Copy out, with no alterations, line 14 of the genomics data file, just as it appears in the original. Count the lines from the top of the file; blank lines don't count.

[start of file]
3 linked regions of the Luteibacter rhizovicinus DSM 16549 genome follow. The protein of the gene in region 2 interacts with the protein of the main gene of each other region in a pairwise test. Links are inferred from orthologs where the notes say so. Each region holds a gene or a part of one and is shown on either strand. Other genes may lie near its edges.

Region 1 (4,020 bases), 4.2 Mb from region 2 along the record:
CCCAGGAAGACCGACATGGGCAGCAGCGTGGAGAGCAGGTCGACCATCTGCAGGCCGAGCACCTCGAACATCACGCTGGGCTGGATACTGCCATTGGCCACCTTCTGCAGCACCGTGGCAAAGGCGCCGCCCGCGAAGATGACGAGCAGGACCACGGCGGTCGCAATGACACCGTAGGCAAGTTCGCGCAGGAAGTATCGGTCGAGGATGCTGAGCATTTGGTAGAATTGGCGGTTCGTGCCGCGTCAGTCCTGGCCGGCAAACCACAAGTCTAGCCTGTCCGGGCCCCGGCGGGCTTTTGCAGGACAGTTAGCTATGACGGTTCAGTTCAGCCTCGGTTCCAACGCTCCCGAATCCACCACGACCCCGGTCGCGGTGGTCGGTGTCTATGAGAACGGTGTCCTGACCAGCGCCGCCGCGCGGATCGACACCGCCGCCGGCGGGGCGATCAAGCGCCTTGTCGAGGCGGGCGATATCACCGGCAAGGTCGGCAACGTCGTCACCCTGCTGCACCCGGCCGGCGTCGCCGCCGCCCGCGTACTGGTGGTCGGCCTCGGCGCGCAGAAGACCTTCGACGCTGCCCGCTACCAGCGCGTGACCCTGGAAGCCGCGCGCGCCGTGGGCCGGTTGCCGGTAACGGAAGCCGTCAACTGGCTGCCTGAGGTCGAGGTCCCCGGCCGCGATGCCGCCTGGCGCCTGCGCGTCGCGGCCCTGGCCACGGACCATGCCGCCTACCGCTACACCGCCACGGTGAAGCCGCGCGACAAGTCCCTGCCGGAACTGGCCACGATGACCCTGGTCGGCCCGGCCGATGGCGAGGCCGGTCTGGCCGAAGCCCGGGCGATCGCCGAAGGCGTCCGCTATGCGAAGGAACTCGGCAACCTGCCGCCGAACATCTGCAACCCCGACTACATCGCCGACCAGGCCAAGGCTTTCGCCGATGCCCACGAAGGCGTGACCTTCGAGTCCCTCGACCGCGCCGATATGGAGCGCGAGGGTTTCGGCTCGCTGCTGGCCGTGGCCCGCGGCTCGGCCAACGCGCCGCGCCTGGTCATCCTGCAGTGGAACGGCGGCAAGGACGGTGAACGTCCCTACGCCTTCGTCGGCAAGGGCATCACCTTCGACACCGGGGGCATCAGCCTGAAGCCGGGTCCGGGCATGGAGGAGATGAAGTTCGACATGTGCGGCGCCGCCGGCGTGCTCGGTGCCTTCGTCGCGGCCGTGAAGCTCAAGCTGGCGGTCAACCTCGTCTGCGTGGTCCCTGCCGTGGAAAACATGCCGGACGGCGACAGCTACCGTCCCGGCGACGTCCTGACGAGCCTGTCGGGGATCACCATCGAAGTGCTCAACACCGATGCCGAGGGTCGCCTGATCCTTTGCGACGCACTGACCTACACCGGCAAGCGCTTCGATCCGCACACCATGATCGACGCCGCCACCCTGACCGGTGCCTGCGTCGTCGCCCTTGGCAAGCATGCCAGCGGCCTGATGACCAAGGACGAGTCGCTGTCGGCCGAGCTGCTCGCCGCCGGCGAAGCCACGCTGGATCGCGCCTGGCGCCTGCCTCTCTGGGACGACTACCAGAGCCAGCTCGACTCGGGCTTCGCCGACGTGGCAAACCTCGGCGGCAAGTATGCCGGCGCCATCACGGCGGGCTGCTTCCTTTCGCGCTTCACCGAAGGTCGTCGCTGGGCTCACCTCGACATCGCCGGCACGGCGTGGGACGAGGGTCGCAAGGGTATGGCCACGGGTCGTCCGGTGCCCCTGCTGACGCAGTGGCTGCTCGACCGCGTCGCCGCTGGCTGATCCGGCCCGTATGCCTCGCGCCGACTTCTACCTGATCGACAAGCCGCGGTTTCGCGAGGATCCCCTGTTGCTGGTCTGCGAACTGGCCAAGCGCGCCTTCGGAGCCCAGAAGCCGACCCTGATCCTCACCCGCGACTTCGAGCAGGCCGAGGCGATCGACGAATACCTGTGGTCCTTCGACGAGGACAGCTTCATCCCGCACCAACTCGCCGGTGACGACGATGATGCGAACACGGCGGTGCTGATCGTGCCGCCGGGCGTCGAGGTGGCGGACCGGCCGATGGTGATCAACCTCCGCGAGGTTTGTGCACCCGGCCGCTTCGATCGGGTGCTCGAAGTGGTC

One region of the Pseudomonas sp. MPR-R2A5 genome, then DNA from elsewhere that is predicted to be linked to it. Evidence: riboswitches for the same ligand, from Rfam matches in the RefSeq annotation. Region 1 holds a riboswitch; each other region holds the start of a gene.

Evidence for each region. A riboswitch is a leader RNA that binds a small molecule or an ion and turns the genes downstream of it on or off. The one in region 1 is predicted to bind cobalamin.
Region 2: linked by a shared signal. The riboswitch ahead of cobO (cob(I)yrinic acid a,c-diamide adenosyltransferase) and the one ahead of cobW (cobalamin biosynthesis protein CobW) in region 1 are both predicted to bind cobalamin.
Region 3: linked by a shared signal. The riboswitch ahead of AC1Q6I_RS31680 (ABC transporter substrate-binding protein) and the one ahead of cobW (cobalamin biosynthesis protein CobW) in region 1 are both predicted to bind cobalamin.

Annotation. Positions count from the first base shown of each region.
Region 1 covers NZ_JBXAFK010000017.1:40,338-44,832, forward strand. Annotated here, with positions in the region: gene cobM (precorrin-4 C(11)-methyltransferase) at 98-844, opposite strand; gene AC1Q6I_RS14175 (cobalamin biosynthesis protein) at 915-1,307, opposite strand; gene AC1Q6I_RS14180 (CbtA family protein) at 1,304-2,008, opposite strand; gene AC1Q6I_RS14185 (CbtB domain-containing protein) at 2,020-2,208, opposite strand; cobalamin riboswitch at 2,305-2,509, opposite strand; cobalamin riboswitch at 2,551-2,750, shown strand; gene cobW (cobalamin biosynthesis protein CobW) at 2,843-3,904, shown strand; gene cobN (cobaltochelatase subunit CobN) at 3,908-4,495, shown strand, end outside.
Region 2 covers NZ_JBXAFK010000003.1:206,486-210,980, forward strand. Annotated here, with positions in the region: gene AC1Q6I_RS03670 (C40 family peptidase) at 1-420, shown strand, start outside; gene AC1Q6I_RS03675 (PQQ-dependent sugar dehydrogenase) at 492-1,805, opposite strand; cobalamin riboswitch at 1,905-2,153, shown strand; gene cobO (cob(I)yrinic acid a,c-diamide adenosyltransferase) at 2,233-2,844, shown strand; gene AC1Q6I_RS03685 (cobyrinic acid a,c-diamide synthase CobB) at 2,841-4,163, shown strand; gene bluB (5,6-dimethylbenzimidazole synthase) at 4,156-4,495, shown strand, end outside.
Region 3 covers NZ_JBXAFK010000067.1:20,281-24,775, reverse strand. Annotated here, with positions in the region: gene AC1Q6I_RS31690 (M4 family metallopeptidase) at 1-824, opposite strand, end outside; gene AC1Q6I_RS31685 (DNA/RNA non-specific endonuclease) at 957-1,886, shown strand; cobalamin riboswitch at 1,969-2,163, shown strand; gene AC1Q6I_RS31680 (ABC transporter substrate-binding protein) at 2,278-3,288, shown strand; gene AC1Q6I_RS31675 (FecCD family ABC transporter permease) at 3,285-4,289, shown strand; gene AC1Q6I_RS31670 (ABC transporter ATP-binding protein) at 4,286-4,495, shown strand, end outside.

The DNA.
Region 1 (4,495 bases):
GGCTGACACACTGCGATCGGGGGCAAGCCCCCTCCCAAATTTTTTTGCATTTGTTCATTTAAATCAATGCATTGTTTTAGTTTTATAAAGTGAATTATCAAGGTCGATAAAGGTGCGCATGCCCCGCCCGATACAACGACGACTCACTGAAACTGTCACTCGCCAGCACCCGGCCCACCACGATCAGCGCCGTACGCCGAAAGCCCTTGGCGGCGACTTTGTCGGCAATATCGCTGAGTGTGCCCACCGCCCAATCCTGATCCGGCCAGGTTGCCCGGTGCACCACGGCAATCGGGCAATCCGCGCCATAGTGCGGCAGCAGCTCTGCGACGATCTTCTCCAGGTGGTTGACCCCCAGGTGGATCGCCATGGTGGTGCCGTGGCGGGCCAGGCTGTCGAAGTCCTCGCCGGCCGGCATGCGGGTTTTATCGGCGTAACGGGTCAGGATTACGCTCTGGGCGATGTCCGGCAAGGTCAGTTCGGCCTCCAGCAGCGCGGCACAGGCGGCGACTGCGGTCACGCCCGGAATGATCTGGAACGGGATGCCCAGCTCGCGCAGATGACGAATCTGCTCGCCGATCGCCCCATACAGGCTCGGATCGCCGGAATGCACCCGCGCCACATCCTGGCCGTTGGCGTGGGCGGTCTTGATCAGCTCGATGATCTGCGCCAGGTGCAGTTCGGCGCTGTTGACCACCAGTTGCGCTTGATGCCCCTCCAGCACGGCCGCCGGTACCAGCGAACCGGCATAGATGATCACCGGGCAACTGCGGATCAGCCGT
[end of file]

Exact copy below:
GGCTGACACACTGCGATCGGGGGCAAGCCCCCTCCCAAATTTTTTTGCATTTGTTCATTTAAATCAATGCATTGTTTTAGTTTTATAAAGTGAATTATCAAGGTCGATAAAGGTGCGCATGCCCCGCCCGATACAACGACGACTCACTGAAACTGTCACTCGCCAGCACCCGGCCCACCACGATCAGCGCCGTACGCCGAAAGCCCTTGGCGGCGACTTTGTCGGCAATATCGCTGAGTGTGCCCACCGCCCAATCCTGATCCGGCCAGGTTGCCCGGTGCACCACGGCAATCGGGCAATCCGCGCCATAGTGCGGCAGCAGCTCTGCGACGATCTTCTCCAGGTGGTTGACCCCCAGGTGGATCGCCATGGTGGTGCCGTGGCGGGCCAGGCTGTCGAAGTCCTCGCCGGCCGGCATGCGGGTTTTATCGGCGTAACGGGTCAGGATTACGCTCTGGGCGATGTCCGGCAAGGTCAGTTCGGCCTCCAGCAGCGCGGCACAGGCGGCGACTGCGGTCACGCCCGGAATGATCTGGAACGGGATGCCCAGCTCGCGCAGATGACGAATCTGCTCGCCGATCGCCCCATACAGGCTCGGATCGCCGGAATGCACCCGCGCCACATCCTGGCCGTTGGCGTGGGCGGTCTTGATCAGCTCGATGATCTGCGCCAGGTGCAGTTCGGCGCTGTTGACCACCAGTTGCGCTTGATGCCCCTCCAGCACGGCCGCCGGTACCAGCGAACCGGCATAGATGATCACCGGGCAACTGCGGATCAGCCGT